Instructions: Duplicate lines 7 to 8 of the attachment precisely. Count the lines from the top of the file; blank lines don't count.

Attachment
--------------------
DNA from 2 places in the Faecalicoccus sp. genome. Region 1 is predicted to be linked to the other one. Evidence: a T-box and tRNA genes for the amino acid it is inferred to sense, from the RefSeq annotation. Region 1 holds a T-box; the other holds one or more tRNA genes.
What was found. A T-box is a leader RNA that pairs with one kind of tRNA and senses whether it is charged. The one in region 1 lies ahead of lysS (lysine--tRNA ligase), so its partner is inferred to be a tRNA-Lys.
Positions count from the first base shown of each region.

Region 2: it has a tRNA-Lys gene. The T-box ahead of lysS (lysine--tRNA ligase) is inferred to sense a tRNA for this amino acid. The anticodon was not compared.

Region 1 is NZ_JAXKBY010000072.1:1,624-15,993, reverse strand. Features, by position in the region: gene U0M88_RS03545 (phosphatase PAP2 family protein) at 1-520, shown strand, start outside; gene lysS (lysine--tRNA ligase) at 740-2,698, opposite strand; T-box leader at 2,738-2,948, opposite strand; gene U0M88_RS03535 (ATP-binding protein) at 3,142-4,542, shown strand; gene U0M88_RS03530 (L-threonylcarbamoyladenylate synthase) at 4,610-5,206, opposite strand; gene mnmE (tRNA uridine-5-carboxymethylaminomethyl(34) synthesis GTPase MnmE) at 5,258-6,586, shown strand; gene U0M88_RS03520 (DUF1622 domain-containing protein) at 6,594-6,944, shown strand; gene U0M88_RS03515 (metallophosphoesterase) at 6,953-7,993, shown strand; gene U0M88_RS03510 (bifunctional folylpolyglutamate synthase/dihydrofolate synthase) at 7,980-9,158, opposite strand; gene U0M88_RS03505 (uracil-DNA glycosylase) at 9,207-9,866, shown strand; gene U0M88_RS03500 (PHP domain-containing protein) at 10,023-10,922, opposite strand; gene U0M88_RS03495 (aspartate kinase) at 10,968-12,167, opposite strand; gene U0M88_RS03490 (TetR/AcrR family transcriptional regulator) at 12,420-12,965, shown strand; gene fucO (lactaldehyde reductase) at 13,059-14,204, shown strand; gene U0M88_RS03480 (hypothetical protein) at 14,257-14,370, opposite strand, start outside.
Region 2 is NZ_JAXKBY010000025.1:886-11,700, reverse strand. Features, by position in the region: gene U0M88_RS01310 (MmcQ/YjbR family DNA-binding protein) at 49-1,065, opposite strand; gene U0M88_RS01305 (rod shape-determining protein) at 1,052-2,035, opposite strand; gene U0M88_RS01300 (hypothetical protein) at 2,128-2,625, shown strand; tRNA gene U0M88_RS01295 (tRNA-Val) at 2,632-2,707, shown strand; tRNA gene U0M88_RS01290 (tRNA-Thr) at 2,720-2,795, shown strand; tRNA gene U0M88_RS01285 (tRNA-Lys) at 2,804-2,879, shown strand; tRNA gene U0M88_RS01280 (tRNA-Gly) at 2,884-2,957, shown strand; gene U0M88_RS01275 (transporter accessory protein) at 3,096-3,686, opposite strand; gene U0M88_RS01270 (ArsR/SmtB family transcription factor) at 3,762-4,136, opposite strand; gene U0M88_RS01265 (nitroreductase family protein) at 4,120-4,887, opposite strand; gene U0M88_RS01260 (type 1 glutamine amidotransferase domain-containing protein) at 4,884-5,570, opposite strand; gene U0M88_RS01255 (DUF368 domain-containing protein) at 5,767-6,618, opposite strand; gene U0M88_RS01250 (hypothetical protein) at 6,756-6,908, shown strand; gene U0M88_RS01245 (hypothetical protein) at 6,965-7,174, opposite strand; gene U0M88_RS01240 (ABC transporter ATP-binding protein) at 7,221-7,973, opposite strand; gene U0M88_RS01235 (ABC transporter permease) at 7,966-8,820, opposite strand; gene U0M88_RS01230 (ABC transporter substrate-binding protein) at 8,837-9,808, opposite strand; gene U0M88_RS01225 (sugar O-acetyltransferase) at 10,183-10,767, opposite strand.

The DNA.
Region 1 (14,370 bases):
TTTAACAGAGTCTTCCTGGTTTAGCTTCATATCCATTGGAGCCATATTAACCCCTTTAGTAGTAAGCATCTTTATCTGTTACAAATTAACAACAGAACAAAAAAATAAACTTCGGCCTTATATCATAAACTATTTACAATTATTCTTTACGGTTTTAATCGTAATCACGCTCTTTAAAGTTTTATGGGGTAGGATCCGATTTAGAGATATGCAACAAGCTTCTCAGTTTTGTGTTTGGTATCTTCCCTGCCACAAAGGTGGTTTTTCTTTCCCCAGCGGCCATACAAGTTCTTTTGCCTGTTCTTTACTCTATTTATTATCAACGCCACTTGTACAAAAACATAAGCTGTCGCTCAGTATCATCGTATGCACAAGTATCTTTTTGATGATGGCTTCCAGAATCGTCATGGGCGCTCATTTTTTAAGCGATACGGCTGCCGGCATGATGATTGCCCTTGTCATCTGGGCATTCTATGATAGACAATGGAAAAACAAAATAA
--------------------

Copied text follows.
The DNA.
Region 1 (14,370 bases):